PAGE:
A trend in the NV BELs suggests further that the metallicities are typically higher in more luminous QSOs (Section 2.6.3). That result needs confirmation, but it could result naturally from a mass-metallicity relationship among QSO host galaxies that is similar (or identical) to the well-known relation in low-redshift galaxies (Section 6.1; Hamann & Ferland 1993b). By analogy with the galactic relation, the most luminous and metal-rich QSOs might reside in the most dense or massive host environments. This situation would be consistent with studies showing that QSO luminosities, QSO masses, and central black-hole masses in galactic nuclei all appear to correlate with the mass of the surrounding galaxies (McLeod et al. 1999, McLeod & Rieke 1995, Bahcall et al. 1997, Magorrian et al. 1998, Laor 1998; see also Haehnelt & Rees 1993). Direct application of the galactic mass-metallicity relation suggests that metal-rich QSOs reside in galaxies (or protogalaxies) that are minimally as massive (or as tightly bound) as our own Milky Way.

7.2. Fe / alpha: Timescales and Cosmology

One of the most interesting predictions from galactic studies (Section 6.3) is that Fe / alpha ratios in QSOs might constrain the epoch of their first star formation and perhaps the cosmology. In particular, large Fe/alpha ratios (solar or higher) would suggest that the local stellar populations are at least ~ 1 Gyr old. At the highest QSO redshifts (z ~ 5), this age constraint would push the epoch of first star formation beyond the limits of current direct observation, to z > 6 (Figure 1). The gtapprox 1 Gyr constraint would also be difficult to reconcile with OmegaM approx 1 in Big Bang cosmologies (because the age of the universe at z gtapprox 5 in this cosmology is less than 1 Gyr). Conversely, measurements of low Fe / alpha would suggest that the local stellar populations are younger than ~ 1 Gyr (although we could not rule out the possibility that only SN IIs contributed to the enrichment for some other reason). Some BEL studies have already suggested that Fe / alpha is above solar in z > 4 QSOs (Section 2.6.4), implying (albeit tentatively) that these systems are already gtapprox 1 Gyr old.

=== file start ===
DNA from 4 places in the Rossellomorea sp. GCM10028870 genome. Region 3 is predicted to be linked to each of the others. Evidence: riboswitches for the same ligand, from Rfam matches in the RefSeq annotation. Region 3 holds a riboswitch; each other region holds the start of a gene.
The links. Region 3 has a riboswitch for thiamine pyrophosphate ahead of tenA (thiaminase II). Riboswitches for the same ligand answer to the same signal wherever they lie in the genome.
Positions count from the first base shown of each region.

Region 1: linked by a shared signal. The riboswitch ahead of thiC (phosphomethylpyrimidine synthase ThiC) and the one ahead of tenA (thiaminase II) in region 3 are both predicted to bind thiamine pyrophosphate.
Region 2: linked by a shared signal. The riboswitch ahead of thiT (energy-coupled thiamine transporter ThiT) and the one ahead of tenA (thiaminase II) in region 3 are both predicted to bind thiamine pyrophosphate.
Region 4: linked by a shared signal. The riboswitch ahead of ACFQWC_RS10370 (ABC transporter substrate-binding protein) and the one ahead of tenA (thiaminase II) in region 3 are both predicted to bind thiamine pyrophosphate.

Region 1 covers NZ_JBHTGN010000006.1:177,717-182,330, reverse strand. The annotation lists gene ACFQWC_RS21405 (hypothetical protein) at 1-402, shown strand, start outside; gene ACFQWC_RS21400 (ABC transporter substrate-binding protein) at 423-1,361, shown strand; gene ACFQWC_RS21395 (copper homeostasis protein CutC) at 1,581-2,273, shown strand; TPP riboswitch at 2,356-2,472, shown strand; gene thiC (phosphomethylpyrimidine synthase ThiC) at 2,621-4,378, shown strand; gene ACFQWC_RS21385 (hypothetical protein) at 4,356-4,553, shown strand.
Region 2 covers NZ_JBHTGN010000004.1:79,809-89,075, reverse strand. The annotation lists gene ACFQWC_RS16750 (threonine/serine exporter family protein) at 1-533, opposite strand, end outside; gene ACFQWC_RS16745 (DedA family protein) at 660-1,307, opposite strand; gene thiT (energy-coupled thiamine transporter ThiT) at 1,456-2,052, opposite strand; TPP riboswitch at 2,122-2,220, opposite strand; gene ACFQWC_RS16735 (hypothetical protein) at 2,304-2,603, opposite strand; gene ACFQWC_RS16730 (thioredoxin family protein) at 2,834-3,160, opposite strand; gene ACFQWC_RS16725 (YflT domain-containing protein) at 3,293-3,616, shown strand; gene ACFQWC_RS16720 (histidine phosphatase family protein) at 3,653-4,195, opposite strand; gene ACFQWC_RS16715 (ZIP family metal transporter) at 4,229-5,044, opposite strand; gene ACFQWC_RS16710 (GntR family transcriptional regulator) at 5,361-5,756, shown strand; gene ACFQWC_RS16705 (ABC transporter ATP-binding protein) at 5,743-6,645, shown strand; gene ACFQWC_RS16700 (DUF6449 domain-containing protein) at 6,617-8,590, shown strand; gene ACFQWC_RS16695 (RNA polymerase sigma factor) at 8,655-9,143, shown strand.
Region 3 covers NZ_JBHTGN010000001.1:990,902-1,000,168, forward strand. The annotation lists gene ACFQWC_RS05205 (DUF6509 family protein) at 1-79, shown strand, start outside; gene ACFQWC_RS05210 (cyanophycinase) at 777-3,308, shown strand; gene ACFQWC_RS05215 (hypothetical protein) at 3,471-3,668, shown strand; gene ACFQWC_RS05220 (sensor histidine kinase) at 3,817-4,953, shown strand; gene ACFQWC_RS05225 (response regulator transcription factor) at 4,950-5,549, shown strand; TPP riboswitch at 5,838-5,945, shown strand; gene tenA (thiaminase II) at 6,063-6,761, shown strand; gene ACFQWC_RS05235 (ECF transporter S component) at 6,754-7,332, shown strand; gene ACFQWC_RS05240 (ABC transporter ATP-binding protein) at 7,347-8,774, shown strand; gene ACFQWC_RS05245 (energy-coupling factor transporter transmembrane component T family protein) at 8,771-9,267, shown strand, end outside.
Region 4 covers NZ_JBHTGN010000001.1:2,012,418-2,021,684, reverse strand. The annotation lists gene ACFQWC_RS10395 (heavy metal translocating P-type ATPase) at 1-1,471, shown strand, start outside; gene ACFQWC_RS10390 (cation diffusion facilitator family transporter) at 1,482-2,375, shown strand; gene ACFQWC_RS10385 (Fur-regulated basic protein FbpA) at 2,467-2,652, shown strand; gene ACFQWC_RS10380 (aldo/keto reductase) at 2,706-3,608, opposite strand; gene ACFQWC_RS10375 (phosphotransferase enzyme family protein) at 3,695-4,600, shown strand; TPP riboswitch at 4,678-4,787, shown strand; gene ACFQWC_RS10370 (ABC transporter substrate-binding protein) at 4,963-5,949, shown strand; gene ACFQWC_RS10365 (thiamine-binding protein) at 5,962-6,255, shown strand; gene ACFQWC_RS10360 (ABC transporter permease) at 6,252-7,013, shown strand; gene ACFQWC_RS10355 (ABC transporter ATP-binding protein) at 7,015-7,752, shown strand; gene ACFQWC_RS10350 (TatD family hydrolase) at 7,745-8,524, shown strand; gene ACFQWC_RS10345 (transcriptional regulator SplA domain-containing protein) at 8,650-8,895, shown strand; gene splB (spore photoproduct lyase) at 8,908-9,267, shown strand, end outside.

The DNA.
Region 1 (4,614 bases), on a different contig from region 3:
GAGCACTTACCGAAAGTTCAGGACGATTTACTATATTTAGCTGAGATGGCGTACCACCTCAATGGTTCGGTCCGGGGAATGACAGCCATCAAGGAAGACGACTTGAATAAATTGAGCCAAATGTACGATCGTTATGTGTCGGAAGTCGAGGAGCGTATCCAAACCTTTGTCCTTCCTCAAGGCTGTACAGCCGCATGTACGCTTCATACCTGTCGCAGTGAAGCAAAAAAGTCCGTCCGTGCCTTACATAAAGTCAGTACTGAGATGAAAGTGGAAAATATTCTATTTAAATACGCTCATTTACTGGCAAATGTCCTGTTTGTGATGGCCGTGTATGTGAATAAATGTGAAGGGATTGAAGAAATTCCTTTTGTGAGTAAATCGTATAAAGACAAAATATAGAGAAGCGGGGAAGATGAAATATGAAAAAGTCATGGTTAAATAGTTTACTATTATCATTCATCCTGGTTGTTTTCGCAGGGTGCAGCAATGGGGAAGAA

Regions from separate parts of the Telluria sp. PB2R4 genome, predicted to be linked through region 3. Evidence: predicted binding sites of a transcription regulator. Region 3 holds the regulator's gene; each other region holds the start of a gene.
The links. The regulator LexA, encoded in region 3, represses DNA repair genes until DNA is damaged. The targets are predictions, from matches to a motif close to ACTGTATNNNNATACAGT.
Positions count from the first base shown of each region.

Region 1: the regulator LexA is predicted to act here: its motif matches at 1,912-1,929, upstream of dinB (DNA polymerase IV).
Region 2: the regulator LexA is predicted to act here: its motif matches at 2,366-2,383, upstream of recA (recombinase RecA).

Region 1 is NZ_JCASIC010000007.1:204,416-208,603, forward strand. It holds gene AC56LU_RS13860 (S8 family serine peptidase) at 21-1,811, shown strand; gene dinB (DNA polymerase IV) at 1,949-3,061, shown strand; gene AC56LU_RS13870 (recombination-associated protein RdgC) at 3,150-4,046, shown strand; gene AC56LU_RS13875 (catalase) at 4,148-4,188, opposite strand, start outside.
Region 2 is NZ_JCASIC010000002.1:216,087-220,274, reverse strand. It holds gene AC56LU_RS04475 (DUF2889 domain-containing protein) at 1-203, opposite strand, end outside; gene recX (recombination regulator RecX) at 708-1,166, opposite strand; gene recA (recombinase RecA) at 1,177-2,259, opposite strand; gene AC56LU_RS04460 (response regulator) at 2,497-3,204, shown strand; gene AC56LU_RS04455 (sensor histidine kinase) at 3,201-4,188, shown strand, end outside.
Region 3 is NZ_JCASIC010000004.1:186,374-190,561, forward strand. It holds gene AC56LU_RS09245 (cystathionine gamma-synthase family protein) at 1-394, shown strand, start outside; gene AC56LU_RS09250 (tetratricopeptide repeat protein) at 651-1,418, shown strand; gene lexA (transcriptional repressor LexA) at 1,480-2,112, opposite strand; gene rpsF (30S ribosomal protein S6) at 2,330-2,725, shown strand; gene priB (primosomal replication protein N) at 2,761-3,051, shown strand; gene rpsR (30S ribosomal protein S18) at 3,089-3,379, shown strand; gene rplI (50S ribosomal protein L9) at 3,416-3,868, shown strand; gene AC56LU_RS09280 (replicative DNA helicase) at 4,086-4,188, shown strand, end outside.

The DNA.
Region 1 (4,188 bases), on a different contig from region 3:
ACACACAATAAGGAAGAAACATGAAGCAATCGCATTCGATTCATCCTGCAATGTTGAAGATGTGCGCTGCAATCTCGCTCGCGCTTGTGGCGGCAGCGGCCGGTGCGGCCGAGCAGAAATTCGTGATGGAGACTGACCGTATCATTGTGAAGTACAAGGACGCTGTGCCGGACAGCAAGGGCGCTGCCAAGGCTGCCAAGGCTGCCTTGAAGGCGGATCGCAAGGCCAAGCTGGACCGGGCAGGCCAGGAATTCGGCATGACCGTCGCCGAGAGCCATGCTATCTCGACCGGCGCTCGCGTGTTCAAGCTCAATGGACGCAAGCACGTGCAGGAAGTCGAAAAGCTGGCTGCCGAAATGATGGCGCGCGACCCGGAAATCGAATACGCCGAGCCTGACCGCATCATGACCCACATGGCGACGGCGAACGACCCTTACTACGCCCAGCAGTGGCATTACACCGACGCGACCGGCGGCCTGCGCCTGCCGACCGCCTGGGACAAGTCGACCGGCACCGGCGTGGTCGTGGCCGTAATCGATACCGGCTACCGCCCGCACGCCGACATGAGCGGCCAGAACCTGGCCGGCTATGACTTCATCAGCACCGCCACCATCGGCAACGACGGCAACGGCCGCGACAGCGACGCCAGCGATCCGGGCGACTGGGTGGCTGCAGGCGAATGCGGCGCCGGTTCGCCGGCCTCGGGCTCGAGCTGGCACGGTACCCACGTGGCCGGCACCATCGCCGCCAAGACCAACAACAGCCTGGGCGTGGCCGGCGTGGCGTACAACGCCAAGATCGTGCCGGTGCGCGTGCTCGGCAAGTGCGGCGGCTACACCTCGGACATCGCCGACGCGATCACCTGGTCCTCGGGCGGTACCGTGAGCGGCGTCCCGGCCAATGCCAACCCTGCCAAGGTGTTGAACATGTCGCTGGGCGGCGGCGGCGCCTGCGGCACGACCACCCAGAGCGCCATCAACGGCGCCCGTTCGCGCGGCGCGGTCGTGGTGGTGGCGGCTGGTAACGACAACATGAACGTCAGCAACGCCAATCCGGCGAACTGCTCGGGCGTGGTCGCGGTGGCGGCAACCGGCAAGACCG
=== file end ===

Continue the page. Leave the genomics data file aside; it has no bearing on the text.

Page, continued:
7.3. Comparisons to Other Results

Quasar abundances should be viewed in the context of other measures of the metallicity and star formation at high redshifts. Damped-Lyalpha absorbers in QSO spectra, which probe lines of sight through large intervening galaxies [probably spiral disks (Prochaska & Wolfe 1998)] have mean (gas-phase) metallicities of ~ 0.05 Zodot at z gtapprox 2 (Lu et al. 1996, Pettini et al. 1997, Lu et al. 1998, Prochaska & Wolfe 1999). The Lyalpha forest absorbers, which presumably probe much more extended and tenuous intergalactic structures (Rauch 1998), typically have metallicities < 0.01 Zodot at high redshifts (Rauch et al. 1997, Songalia & Cowie 1996, Tytler et al. 1995). The much higher metal abundances near QSOs are consistent with the rapid and more extensive evolution expected in dense environments (Gnedin & Ostriker 1997). Perhaps this evolution is similar to that occurring in the many star-forming objects that are now measured directly at redshifts comparable to and greater than the QSOs (see references in Section 5.1).

The detections of strong dust and molecular gas emissions from QSOs support the evidence from their high abundances that considerable local star formation preceded the QSO epoch. The dust and molecules, presumably manufactured by stars, appear even in QSOs at z gtapprox 4 (Isaac et al. 1994, Omont et al. 1996, Guilloteau et al. 1997).